'Godspeed John Glenn': A Historic Flight
It was 1962. Cold War was in full swing, as two ideologies clashed -- a Democratic United States of America against a Communist Russia. The U.S had woken up to a rude shock with Russia's launch of Sputnik spacecraft in 1957. When President Kennedy took office in 1961, he promised to put a man on the moon within a decade.
On Feb 20, 1962, after 10 failed attempts at launch, the US made a breakthrough in space race -- Glenn completed three successful orbits around the Earth in his space capsule Friendship 7. He returned to a hero's welcome, with U.S President Kennedy rushing to Cape Canaveral, Florida to greet him personally. This success spurred Americans to dream beyond the reaches of space, and eventually drove them enough to reach the Moon.
On Feb 20, 2012, we celebrate the 50th anniversary of Glenn's historic flight into space. At 90, Glenn is one of two surviving members of the original Mercury astronaut team and will be in the spotlight once again with special events planned at Cape Canaveral. Scott Carpenter is 86, and will be part of the weekend festiviies as well.
'Godspeed John Glenn'
Born on July 18, 1921, John Glenn’s passion was flight. He took college courses in aviation and physics, and was part of the US air force. He was assigned to a variety of army planes before he was called up to NASA for its Mercury space program. After years of intense training, Glenn was ready.. but NASA wasn't.
Reporters camped outside Cape Canaveral were getting restless as 10 launch attempts were cancelled. Glenn had even suited up (in space gear) for four! Finally, Friendship 7 took off at the 11th attempt, with Scott Carpenter, a backup astronaut and member of the Mercury team, bidding him 'Godspeed John Glenn' as the hatch closed. The mission wasn't perfect but it had put America on the space map.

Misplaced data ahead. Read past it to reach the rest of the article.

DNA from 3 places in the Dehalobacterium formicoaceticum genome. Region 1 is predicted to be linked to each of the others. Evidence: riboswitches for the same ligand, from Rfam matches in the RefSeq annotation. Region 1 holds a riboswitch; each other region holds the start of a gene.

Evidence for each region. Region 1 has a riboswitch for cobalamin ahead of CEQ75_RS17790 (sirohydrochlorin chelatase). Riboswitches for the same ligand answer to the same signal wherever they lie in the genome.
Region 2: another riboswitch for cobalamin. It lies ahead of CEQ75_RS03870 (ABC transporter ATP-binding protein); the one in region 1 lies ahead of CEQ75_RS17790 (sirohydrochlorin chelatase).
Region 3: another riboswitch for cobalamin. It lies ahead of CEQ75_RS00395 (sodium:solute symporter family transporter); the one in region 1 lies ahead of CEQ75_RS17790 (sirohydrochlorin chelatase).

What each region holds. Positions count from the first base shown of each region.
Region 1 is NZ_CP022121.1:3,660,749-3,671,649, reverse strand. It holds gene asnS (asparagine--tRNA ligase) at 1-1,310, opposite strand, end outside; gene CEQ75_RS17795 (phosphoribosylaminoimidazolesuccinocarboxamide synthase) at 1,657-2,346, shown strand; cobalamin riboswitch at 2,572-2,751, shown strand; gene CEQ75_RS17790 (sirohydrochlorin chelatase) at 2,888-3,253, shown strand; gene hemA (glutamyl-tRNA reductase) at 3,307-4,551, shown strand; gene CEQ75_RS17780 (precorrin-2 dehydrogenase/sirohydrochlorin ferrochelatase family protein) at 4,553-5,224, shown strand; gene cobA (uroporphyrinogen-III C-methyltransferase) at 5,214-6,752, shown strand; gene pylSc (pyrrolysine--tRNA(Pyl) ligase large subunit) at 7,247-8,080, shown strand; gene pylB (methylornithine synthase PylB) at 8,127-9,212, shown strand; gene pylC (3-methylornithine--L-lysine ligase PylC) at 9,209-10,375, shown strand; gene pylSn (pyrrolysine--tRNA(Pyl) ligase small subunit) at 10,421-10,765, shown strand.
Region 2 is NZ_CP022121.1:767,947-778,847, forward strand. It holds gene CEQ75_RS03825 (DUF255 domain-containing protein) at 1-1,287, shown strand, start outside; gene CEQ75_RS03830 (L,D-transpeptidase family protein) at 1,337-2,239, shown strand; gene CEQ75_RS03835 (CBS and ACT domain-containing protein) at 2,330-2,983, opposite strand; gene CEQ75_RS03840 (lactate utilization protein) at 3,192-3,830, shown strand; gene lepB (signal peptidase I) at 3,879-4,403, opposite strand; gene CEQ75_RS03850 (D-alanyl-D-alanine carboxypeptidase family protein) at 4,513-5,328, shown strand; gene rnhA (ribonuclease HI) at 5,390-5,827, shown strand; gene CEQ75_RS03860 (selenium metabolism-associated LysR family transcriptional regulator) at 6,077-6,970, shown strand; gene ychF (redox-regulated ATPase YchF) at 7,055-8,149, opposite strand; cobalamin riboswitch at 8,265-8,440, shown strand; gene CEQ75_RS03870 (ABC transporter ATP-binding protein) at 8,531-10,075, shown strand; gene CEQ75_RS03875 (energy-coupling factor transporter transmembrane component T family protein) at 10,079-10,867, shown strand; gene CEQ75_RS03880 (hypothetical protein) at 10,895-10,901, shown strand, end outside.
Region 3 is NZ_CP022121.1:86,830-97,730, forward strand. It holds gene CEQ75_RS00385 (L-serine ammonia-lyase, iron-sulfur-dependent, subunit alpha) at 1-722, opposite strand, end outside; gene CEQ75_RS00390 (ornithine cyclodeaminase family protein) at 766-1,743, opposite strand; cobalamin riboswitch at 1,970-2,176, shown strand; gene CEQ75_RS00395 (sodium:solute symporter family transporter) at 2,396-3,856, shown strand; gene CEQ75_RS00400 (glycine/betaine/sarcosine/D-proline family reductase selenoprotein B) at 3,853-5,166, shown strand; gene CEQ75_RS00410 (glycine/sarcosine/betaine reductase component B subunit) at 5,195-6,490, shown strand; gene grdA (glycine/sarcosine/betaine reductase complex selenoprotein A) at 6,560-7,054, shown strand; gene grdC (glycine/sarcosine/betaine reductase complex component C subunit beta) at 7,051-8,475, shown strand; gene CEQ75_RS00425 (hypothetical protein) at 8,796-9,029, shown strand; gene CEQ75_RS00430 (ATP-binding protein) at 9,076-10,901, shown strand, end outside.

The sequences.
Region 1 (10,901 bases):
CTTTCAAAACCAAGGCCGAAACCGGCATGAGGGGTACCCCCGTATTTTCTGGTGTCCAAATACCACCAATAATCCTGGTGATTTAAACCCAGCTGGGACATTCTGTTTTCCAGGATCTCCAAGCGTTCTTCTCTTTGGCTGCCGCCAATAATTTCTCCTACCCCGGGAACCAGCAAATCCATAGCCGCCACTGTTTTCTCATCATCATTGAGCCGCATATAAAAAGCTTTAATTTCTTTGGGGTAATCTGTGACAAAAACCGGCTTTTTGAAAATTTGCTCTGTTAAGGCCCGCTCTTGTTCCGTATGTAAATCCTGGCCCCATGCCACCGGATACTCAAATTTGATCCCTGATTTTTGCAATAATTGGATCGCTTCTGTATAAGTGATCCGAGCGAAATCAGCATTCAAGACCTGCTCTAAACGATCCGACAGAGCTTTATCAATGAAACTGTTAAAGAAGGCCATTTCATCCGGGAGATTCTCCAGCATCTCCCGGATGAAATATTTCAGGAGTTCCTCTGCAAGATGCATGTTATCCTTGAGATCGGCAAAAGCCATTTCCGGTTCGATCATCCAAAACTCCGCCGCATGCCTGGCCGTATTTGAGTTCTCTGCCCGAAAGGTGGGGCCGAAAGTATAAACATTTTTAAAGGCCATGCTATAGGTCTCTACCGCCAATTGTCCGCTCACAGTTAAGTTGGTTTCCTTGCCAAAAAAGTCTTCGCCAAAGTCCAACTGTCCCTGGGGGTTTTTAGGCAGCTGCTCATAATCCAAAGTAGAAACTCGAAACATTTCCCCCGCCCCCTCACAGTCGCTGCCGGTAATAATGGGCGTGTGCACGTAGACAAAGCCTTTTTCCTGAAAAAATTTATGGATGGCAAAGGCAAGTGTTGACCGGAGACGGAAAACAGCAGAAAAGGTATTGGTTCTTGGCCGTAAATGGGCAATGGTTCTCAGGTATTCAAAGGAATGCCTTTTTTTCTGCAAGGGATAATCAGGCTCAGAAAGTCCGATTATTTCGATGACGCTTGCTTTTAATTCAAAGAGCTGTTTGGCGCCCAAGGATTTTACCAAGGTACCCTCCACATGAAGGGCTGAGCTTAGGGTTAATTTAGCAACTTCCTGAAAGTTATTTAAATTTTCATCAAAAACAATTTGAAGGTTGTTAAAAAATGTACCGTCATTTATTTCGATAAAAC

Glenn led quite a lively life after his space work. He retired from NASA to pursue politics. Although a lesser known part of his life, he spent four terms as a senator and even ran for president! Glenn became the oldest person in space at age 77 in 1998 when he traveled aboard Space Shuttle Discovery.
The Space Program today is a lot different from the days of the Space Race. As the government tries to cut funding in an attempt to reduce the deficit, NASA has fallen under the axe. Under the Bush administration, plans to retire the space fleet by 2011 and build a base on the moon were announced. However, since the moon base was not funded adequately, President Obama subsequently canceled the program in 2008. He proposed depending on private companies to ferry astronauts to the International Space Station (ISS), and focus Nasa's efforts on deep space exploration (Mars and beyond).
With politics in the way, not much progress has been made. The shuttles were retired last year, and NASA pays Russia $60 million per astronaut for a ride to the ISS. Glenn worries about America's reliance on the Russian aging Soyuz shuttles as the only way into space, and that the U.S may be seven to ten years behind on their next space program.
Space exploration has certainly come a long way since those heady early days in the 1960s. We’ve seen our solar system with Hubble and such, sent explored Mars with rovers, and grown our universal knowledge. What do you think we should explore next?